Government resources, meanwhile, were eaten up by worldwide recession and the demands of the Pakistani military, whose face-off with Indian troops drains substantial portions of the budget. Overwhelming poverty, Shah said, has led to increased family violence and crime and the trauma they produce, as have decreased educational opportunities. "Children are the main targets of all of this," Shah said.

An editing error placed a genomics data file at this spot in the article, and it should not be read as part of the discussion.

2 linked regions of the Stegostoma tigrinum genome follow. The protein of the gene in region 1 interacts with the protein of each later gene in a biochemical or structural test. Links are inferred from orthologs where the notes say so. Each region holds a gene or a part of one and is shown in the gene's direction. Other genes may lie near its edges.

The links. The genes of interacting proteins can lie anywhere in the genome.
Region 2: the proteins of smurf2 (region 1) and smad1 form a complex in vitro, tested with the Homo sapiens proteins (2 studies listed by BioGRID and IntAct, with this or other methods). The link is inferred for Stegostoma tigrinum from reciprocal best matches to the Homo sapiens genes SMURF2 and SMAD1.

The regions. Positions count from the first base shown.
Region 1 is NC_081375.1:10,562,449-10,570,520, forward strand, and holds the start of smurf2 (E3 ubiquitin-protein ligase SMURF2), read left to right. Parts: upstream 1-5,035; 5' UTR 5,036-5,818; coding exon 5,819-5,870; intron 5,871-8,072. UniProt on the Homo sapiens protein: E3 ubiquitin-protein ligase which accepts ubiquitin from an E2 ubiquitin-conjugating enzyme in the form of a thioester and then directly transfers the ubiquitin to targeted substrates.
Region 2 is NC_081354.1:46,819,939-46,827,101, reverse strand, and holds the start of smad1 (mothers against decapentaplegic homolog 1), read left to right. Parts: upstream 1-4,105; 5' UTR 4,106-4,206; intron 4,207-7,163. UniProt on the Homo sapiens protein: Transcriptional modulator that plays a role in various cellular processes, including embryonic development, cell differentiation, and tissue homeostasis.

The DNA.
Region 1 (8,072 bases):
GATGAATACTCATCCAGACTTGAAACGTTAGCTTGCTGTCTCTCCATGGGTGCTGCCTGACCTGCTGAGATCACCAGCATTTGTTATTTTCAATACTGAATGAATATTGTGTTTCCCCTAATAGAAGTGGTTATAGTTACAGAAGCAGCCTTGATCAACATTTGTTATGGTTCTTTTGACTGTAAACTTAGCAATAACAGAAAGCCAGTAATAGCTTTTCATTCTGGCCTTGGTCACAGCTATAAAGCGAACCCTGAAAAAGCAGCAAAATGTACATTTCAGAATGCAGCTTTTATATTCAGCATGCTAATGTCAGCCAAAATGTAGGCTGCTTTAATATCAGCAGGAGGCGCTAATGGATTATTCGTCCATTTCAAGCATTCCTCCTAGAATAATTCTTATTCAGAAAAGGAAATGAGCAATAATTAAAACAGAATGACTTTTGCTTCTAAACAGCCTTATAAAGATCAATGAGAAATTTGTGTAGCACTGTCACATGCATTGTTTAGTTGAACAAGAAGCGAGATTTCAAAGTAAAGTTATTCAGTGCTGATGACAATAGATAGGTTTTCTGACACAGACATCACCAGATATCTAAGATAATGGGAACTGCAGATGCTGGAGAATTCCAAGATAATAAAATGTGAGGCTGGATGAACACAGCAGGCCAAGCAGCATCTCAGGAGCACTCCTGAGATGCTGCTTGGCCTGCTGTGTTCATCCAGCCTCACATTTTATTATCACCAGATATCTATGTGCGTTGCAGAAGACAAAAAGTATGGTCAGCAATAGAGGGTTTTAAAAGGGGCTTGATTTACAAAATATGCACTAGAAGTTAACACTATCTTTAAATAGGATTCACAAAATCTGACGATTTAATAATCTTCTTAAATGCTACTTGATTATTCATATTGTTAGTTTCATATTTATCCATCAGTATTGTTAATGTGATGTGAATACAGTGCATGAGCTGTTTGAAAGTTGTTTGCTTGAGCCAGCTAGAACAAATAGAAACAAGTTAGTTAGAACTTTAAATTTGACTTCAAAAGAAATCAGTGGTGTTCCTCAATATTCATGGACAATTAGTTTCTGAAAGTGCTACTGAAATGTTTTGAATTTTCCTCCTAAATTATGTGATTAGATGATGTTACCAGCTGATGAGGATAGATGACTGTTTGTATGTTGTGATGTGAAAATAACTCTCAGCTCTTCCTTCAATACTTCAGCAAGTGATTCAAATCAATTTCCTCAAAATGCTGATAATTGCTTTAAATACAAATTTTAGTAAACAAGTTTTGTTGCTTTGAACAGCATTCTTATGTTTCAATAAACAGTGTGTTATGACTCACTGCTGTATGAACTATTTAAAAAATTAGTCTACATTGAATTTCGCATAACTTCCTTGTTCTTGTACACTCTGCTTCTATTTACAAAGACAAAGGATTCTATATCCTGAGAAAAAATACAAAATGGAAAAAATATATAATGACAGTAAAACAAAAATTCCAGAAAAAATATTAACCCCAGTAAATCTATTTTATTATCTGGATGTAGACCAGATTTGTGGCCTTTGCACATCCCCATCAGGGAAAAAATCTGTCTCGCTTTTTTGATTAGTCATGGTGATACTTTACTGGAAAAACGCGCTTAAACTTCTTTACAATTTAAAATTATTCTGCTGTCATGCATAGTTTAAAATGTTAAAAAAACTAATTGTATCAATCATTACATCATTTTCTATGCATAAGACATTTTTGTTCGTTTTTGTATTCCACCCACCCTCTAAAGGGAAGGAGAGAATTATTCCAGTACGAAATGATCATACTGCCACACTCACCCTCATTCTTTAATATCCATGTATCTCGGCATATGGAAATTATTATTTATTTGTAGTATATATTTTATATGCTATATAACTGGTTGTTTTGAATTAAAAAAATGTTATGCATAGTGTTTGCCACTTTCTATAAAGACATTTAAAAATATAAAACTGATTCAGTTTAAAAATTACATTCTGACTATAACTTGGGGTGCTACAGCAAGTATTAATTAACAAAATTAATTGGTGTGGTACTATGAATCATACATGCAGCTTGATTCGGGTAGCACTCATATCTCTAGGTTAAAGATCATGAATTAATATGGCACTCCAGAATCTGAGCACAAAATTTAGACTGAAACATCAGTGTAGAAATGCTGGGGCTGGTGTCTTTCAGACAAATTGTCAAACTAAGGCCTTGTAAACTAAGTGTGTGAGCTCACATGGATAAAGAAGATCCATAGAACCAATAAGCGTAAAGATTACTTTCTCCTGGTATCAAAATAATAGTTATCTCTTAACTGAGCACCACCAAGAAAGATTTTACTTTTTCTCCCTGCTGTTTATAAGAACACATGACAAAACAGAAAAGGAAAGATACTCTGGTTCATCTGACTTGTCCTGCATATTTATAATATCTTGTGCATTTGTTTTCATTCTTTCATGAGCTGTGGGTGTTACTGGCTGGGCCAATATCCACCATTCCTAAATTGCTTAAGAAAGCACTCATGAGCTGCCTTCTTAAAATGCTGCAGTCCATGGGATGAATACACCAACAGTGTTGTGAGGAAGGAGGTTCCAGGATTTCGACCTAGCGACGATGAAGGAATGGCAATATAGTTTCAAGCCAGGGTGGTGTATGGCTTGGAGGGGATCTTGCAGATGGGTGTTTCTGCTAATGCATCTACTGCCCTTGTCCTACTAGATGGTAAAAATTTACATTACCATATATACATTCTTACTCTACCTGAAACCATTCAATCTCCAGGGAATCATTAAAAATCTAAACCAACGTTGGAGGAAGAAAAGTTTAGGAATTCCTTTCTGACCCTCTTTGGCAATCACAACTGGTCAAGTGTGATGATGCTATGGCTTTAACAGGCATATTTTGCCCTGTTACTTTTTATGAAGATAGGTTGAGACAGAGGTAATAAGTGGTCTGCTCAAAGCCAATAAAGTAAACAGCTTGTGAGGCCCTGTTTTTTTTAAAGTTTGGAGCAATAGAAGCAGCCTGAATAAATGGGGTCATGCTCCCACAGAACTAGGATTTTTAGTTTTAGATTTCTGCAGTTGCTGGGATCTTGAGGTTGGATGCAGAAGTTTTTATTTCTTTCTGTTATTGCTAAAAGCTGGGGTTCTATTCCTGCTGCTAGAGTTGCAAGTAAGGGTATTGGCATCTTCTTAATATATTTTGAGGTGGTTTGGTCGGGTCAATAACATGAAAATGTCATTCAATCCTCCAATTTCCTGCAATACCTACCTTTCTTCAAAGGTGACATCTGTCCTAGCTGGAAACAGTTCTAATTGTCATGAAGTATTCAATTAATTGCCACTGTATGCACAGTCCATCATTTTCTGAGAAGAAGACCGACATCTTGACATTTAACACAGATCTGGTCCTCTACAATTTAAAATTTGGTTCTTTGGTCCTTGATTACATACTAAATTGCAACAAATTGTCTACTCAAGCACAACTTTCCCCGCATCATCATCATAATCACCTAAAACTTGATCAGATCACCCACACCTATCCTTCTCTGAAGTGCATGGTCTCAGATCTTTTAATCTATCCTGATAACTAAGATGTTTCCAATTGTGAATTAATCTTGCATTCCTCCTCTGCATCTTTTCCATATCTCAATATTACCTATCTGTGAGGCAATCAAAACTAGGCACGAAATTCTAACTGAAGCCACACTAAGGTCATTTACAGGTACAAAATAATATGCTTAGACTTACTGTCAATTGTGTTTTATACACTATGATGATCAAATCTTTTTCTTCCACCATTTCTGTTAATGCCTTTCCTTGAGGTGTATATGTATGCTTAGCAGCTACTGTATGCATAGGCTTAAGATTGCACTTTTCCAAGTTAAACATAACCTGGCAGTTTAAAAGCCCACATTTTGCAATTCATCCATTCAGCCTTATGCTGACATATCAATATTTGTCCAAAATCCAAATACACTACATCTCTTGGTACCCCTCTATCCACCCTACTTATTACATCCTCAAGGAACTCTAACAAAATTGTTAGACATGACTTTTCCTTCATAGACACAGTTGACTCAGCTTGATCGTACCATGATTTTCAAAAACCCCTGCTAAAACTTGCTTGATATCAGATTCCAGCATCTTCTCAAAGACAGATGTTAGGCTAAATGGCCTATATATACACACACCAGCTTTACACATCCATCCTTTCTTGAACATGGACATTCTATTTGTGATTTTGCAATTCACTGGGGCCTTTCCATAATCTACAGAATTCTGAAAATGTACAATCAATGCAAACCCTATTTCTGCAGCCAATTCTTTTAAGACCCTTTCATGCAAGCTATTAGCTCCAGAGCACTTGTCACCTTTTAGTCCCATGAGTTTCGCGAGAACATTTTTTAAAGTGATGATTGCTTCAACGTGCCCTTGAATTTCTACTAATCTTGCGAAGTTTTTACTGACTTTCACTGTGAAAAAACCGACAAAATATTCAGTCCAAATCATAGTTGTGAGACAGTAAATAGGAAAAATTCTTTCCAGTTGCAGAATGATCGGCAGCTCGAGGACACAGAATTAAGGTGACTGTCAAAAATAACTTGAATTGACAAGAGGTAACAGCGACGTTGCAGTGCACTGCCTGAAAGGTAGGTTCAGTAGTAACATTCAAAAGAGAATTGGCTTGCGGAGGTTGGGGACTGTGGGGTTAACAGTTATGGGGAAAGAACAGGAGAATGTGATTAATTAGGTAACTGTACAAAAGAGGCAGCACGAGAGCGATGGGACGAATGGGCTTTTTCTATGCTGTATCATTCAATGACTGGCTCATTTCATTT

According to Pakistani journalists in Peshawar, people are waiting to see what the United States will do next. After the bombing and troop incursion, they said Pakistanis wonder whether U.S. foreign policy will yield the kind of nation-building aid that will stabilize the region and create an environment where a host of problems, including the psychological consequences of war, can progress toward resolution.
"We come in with hope," said education specialist Whitaker. "It's the hope that makes the people supersede whatever boundaries they may have."